Wound Healing Documentation Made Efficient with Wound Care Software

Since the wound healing process after surgery requires some time depending on the type of surgery, determining the healing status of the wound is very important for effective wound care management. In order to determine the healing status, clinicians should keep track of different healing stages and classify wounds appropriately. This is possible only if proper wound assessment is performed and the nature of the wound is documented correctly. The documentation of different healing trends can be performed easily with an EMR designed for wound care.

There are four stages for wound healing such as:

  • Hemostatis – This is the first phase in which the wound stops bleeding and starts the repair process. The injured blood vessels release fibrinogen, which causes clot formation thus stopping the bleeding. Then the body starts to break down the clot through fibrinolysis. When additional cells enter the wound bed as the clot dissolves, the next phase known as inflammation begins.
  • Inflammation – The blood vessels become more permeable and dilate during this phase and redness, swelling, warmth, and discomfort may develop around the wound bed. This phase begins within hours after the wound occurs and will remain for several days.
  • Proliferation – This phase starts approximately 3 to 6 days after the wound creation and stays for several weeks in the case of an open wound. Granulation (tissue appears as small, berry-like growths in a wound) may occur in this phase. Epithelialization or migration of cells also occurs during this phase, which begins a few hours after the wound creation. Though epithelial cells migrate across the skin from healthy wound edges, closed wound edges do not allow migration, which include rolled, calloused, or hyperkeratonic edges and may appear hard and thickened. There may be discoloration as well. At the same time, open or flat wound edges and warm, moist wound bed aids cell migration. Eschar development during the proliferation phase may necessitate the debridement of necrotic tissue.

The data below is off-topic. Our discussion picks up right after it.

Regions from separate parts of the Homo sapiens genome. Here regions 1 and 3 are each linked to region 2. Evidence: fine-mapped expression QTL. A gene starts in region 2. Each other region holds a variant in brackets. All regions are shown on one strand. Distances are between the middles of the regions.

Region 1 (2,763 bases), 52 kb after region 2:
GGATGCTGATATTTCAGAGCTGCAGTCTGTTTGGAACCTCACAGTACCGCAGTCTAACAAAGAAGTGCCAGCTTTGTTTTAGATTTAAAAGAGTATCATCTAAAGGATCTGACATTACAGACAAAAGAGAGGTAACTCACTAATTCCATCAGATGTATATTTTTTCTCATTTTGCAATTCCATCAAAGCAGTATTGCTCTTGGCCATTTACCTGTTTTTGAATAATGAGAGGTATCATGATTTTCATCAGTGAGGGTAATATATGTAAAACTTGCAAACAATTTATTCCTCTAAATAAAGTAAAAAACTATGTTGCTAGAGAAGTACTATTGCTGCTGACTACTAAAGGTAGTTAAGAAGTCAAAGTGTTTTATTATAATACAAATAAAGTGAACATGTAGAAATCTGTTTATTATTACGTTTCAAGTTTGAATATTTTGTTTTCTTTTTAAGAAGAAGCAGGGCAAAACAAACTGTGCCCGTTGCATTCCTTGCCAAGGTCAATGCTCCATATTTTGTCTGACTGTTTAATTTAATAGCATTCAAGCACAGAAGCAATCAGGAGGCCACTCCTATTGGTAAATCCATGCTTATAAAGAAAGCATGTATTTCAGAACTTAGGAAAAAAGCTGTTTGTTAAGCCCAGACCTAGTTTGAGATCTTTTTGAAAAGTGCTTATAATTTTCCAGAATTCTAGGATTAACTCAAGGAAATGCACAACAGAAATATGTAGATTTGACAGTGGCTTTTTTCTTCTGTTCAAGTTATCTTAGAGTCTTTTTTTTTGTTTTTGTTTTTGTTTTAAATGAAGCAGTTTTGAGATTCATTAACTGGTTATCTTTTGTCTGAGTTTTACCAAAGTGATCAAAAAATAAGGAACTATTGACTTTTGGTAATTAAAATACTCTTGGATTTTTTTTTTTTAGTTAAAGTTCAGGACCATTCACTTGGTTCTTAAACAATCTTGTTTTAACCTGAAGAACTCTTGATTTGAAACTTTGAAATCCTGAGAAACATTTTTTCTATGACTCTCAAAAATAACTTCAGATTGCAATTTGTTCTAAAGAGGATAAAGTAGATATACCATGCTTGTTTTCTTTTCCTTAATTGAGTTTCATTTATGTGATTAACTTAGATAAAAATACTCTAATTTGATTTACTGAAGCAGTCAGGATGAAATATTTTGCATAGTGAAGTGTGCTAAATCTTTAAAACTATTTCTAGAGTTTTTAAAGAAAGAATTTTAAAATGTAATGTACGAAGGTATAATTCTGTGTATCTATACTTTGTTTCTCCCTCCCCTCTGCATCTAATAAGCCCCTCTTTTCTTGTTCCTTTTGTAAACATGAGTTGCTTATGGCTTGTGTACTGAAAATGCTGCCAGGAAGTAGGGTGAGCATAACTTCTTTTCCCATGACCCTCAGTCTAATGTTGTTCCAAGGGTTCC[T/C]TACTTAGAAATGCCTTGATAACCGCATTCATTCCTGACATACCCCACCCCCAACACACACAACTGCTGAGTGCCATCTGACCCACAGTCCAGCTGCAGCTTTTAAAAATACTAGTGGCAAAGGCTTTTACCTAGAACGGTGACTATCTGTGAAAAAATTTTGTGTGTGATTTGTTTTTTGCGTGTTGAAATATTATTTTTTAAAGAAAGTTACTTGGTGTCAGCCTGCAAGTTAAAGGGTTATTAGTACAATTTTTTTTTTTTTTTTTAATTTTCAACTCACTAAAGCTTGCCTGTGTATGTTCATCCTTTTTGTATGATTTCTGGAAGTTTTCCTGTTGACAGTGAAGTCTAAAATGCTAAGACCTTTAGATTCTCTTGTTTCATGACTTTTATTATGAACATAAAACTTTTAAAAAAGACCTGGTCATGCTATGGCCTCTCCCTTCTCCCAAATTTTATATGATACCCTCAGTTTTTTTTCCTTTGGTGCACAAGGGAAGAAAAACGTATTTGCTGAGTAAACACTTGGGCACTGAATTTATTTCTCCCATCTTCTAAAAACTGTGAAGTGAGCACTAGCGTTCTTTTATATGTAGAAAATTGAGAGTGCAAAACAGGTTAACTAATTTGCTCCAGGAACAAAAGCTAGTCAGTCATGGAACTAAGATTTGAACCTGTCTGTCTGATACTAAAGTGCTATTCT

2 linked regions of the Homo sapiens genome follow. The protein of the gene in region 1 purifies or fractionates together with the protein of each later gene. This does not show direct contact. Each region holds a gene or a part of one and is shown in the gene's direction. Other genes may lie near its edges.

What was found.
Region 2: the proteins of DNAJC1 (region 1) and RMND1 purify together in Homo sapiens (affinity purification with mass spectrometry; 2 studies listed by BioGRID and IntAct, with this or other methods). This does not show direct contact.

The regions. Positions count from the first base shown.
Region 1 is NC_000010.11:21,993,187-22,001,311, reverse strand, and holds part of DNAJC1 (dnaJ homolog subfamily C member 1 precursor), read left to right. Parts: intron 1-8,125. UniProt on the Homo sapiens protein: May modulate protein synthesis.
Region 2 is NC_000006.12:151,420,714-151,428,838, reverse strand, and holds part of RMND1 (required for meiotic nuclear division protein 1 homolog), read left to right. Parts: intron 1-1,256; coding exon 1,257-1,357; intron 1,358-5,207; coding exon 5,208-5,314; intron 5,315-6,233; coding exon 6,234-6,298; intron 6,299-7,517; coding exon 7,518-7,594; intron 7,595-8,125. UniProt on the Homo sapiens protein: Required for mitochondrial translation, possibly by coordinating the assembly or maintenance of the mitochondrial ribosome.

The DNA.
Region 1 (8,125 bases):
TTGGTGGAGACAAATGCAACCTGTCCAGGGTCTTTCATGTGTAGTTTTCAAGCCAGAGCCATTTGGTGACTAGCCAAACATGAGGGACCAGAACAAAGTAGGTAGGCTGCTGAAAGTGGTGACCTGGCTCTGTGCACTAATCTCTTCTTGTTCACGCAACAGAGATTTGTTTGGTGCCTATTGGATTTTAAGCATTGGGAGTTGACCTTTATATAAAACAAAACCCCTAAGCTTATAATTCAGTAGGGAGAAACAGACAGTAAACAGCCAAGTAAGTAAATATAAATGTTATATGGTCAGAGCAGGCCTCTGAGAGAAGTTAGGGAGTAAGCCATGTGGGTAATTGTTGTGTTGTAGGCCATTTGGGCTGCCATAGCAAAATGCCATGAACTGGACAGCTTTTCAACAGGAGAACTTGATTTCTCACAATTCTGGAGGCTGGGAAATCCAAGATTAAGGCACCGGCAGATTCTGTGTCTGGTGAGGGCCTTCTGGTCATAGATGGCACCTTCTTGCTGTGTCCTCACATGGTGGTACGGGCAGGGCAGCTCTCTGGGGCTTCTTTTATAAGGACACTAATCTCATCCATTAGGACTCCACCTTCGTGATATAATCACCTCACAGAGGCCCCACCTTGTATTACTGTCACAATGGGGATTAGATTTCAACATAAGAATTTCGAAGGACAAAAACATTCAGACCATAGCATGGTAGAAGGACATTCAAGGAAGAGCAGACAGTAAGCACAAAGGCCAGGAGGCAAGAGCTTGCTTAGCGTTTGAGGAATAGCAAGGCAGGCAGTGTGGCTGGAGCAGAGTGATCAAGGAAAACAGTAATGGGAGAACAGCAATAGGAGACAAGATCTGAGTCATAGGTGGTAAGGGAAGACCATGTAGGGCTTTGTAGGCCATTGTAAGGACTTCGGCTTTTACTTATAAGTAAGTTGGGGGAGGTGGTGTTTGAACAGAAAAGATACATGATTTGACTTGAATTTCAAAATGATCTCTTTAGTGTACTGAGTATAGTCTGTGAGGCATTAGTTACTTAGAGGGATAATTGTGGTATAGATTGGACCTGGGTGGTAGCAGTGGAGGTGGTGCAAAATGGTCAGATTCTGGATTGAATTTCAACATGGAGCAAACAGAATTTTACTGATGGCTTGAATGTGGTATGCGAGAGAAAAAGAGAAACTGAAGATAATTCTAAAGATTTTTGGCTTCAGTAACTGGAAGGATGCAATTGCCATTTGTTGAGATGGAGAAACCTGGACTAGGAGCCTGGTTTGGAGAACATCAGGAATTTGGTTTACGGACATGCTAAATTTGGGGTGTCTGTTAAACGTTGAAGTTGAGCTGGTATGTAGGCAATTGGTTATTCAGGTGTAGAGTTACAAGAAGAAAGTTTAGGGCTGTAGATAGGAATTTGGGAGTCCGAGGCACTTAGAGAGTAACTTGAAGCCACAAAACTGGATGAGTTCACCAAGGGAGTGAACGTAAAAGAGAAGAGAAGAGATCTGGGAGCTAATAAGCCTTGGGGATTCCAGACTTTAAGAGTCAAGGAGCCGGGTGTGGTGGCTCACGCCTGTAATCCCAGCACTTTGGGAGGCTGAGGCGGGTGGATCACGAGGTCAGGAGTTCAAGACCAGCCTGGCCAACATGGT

• Maturation – The final healing phase begins as early as seven days after the wound creation in which cell migration completes and wound contraction begins. The new tissue strengthens during this phase and it will last up to one year.

The healing phases differ based on the classification of wound healing – healing by primary intention or secondary intention. Though both healing classifications advance through the same healing phases, the rate of healing is different.

  • Primary Intention – This type of healing happens when all the tissues are surgically closed after the operation. The wound edges brought together without areas of separation or simply approximated incision heal by primary intention.
  • Secondary Intention – This type of healing happens when the wound edges are open allowing granulation tissue to develop and cover the open space. Open surgical wounds heal in this manner. The wounds that are left open intentionally and approximated surgical wounds that dehisce or separate come under this classification.

Clinicians should thoroughly study the nature of the wound to define the healing stage and classification during documentation. If they use paper-based charts, a significant amount of time may have to be spent to record all the details and access the recorded data. In order to save time, clinicians may perform the documentation in haste which can result in serious errors. For example, if nurses forget to document eschar development during the proliferation phase, physicians won’t be able to determine if debridement of necrotic tissue is necessary and it may affect healing process.

Here are the advantages of using wound EMR for wound care management.

  • The customized wound note fields help practitioners to record standardized documentation about the wound and patient along with wound measurements and wound images. This can be analyzed by the wound care specialists immediately via the physician interface and nurse interface.
  • It is easy for clinical managers to judge whether wound assessment is performed often, and track the progress. With this system outcome reports can be generated automatically based on aggregate patient data.

In this way, the healing status can be determined accurately and quickly with a reliable wound care EMR system.